Training, Page 5*
Workouts I Recommend
1 Note: Date pace is your current race pace for a specific distance, whereas goal pace is the pace required for your goal time (see, some things really are straight forward). Keep this distinction in mind as you peruse the following workouts.
2 Strides are highly recommended after every workout for every runner. "The most important part of the workout." Generally, 4x100m strides is sufficient, easing into them at first and building speed through the set. Concentrate on relaxation and speed. You can also run them accelerating the first half, holding speed through 80m or so, then decelerating -- a little easier on the body. Jog back 100m before starting the next one. Many distance runners prefer to run them consecutively down and back, but this works your endurance more than your speed (who can hold top speed for 400m?).
12x400m at 1500m date pace or slightly faster, with a 200m jog recovery between each interval and a 600m jog between sets of four (three sets).
1200m time trial. Sounds crazy, but it is an excellent indicator of what you can run the 1500m in, and it really doesn't take all that much out of you.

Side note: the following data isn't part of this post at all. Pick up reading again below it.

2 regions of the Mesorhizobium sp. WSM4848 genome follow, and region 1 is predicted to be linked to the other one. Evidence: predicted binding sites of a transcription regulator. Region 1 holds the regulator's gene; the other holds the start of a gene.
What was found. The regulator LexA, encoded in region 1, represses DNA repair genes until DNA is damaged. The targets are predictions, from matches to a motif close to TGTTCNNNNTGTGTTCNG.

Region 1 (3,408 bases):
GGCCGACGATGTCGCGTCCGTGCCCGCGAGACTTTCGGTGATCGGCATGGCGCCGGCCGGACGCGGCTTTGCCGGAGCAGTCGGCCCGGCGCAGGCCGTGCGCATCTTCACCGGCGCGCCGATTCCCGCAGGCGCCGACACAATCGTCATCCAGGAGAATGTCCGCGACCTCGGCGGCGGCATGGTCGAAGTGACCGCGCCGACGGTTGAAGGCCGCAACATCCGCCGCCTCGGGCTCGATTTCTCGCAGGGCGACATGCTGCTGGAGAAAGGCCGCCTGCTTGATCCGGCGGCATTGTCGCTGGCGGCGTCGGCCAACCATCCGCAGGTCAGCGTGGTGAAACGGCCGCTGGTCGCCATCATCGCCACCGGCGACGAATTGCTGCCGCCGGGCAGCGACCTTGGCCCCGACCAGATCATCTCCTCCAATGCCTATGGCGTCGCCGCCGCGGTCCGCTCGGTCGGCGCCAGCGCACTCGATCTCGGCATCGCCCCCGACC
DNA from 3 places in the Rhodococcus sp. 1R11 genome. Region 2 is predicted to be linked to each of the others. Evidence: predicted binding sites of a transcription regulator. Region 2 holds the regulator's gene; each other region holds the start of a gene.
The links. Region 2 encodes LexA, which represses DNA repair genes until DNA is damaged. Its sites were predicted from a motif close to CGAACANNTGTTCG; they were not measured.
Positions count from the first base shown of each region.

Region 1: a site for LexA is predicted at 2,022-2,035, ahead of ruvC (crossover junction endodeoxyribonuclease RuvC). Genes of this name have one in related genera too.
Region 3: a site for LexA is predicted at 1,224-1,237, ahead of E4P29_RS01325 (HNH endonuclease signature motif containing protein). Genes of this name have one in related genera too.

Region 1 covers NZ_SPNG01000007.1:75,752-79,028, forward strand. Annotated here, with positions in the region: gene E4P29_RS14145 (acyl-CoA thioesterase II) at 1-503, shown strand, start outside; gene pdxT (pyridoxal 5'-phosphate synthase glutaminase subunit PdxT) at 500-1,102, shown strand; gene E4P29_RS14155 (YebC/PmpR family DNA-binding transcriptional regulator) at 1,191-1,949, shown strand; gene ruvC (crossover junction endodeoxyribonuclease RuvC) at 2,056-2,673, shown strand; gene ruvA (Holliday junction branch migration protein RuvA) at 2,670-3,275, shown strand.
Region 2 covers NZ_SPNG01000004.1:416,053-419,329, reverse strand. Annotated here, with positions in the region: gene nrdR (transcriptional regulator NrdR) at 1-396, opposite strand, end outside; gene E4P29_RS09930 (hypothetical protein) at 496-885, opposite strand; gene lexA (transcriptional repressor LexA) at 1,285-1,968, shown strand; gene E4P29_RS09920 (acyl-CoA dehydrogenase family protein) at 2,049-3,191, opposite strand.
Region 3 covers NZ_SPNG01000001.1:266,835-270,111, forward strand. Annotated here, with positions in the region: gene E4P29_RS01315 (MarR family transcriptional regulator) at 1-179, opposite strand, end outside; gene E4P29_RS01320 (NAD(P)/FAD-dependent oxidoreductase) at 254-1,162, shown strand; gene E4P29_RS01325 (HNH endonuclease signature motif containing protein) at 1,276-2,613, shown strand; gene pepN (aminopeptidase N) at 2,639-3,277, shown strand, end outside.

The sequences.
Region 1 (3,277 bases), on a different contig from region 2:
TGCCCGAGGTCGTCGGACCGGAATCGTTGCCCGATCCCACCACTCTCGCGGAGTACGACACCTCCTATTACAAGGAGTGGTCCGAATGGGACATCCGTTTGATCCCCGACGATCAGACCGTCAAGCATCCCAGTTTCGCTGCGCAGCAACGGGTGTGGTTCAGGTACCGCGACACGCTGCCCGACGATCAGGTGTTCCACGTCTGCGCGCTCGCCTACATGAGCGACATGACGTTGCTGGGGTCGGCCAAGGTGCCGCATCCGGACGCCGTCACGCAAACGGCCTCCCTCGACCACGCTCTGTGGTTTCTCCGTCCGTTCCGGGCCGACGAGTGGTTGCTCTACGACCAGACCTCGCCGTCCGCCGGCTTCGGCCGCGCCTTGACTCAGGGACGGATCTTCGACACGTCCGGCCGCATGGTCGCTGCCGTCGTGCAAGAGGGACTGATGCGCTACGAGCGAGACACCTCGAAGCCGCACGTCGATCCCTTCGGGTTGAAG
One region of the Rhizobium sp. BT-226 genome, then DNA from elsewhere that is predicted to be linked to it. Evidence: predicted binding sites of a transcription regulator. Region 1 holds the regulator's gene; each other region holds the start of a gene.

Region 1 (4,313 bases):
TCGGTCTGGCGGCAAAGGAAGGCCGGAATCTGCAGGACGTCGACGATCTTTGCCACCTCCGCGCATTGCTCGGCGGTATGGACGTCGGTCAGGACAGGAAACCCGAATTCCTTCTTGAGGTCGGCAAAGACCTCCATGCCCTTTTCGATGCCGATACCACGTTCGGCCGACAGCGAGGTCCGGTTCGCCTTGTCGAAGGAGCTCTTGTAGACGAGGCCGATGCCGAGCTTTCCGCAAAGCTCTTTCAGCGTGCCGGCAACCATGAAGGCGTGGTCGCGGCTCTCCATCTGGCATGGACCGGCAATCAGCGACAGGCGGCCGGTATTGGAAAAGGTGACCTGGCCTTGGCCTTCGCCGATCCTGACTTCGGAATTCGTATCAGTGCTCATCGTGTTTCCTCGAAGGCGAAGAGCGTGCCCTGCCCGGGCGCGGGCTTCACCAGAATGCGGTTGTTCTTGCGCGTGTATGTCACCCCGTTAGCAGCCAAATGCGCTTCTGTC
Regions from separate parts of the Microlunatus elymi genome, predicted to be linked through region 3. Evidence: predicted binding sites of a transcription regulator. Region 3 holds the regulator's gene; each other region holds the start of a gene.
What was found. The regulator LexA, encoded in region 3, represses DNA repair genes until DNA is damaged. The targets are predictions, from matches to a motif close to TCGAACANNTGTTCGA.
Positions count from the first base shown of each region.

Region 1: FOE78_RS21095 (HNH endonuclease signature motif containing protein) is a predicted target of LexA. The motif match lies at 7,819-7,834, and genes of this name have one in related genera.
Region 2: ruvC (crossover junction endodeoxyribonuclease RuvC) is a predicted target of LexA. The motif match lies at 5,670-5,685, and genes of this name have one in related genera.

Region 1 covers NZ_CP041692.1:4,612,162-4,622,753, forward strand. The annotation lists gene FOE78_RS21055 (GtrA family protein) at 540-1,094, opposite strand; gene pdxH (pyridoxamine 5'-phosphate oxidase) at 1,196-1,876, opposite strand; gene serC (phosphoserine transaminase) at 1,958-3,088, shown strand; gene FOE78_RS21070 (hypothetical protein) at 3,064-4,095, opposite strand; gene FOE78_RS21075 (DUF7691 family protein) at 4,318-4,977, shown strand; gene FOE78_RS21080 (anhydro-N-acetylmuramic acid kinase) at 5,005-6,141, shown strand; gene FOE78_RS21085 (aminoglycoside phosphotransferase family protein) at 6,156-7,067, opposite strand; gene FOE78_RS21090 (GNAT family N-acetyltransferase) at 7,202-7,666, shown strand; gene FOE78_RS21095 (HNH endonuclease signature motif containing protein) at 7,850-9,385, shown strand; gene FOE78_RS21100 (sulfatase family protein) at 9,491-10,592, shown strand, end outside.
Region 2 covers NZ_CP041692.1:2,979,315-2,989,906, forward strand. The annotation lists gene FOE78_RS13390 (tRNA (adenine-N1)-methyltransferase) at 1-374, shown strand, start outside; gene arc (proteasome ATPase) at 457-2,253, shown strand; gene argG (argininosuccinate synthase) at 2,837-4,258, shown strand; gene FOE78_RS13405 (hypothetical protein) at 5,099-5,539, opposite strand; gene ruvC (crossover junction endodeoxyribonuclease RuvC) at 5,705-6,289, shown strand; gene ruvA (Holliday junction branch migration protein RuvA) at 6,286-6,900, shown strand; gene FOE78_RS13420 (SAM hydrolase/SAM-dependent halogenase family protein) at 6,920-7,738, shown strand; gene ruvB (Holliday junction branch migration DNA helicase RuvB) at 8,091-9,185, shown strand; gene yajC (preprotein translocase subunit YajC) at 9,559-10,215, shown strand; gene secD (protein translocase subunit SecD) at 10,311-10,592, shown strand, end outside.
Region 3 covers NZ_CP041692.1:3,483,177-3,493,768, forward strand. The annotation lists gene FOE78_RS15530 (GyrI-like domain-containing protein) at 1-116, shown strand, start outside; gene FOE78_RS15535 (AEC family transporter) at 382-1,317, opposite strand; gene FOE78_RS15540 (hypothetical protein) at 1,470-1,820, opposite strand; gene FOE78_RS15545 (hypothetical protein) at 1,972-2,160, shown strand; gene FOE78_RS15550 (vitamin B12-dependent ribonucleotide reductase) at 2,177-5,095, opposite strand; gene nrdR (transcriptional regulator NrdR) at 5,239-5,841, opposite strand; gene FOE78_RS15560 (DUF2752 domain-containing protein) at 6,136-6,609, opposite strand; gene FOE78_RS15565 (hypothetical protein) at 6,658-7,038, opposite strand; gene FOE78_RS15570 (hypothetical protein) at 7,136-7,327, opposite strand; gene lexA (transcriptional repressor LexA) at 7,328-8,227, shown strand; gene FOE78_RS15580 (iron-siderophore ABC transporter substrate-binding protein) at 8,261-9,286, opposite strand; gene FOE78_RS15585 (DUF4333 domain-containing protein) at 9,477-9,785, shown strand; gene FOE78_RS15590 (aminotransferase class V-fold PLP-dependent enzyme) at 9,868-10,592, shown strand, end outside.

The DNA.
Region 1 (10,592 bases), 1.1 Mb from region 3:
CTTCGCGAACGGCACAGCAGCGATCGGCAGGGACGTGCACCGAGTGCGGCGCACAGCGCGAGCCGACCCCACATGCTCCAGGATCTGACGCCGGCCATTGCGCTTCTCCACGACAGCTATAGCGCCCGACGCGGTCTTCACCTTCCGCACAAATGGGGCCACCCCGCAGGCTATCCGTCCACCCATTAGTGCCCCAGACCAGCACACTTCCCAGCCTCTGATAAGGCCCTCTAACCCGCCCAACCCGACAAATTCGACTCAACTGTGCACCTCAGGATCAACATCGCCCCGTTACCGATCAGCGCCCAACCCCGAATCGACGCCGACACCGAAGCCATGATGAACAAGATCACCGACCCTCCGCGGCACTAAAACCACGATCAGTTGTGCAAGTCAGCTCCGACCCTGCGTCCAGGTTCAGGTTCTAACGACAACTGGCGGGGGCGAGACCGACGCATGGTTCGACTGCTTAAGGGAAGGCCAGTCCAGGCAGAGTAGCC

4x800m at 1500m date pace or slightly slower, with a 400m jog recovery after each.
4x400m at 800m goal pace, with a 400m jog between each. If you can hold the pace, do more than four.
600m time trial. Again, a very good indicator of where you are at. Add about 34-35 seconds (varies somewhat with your speed, obviously) to this time and it will probably be very close to your 800m time.
4x400m pace change, probably slower than the regular 4x400m. The idea is to change pace every 100m, going easy-hard-easy-hard. The hard section should be 800m goal pace or faster, the easy section about 1500m date pace. Make sure to finish on hard to develop the mentality of finishing faster.
15x300m at date pace, 100m jog recovery with a 400m jog between sets. Begin with three sets of three 300's, progressing to three sets of four, and finally to three sets of five.
4x200m, as fast as you can hold them consistent, preferably near 400m goal pace. 200m jog recovery between each.
250m hard, walk/jog 50m, finish with 100m all-out (400m total). Surprisingly difficult; do as many as you can.
10x15 seconds all-out sprint on a fairly steep hill. Jog back a little farther than the distance you ran, to allow time to recover. This was about half of my speed work before the first hamstring injury.
"Flying" 150's. Run the first 50m at a fast but comfortable pace, them hammer the last 100m. You can do a fair number of these without much strain on the body due to the speed transition.
2011 Note: More information on the above workouts plus many more, and my fully developed training philosophy, can be found in my book, VOQ Training for Cross Country & Track.
*Please note: All exercise, training, health, and nutritional information on this page and throughout Run-Down should be treated as educational in nature. Unless explicitly stated as otherwise, all advice contained within Run-Down's pages is non-medical opinion. Please consult a doctor before embarking on any exercise or training regimen. Run-Down and Dan Kaplan do not assume responsibility for any physical harm that may be caused as a result of advice given on these pages.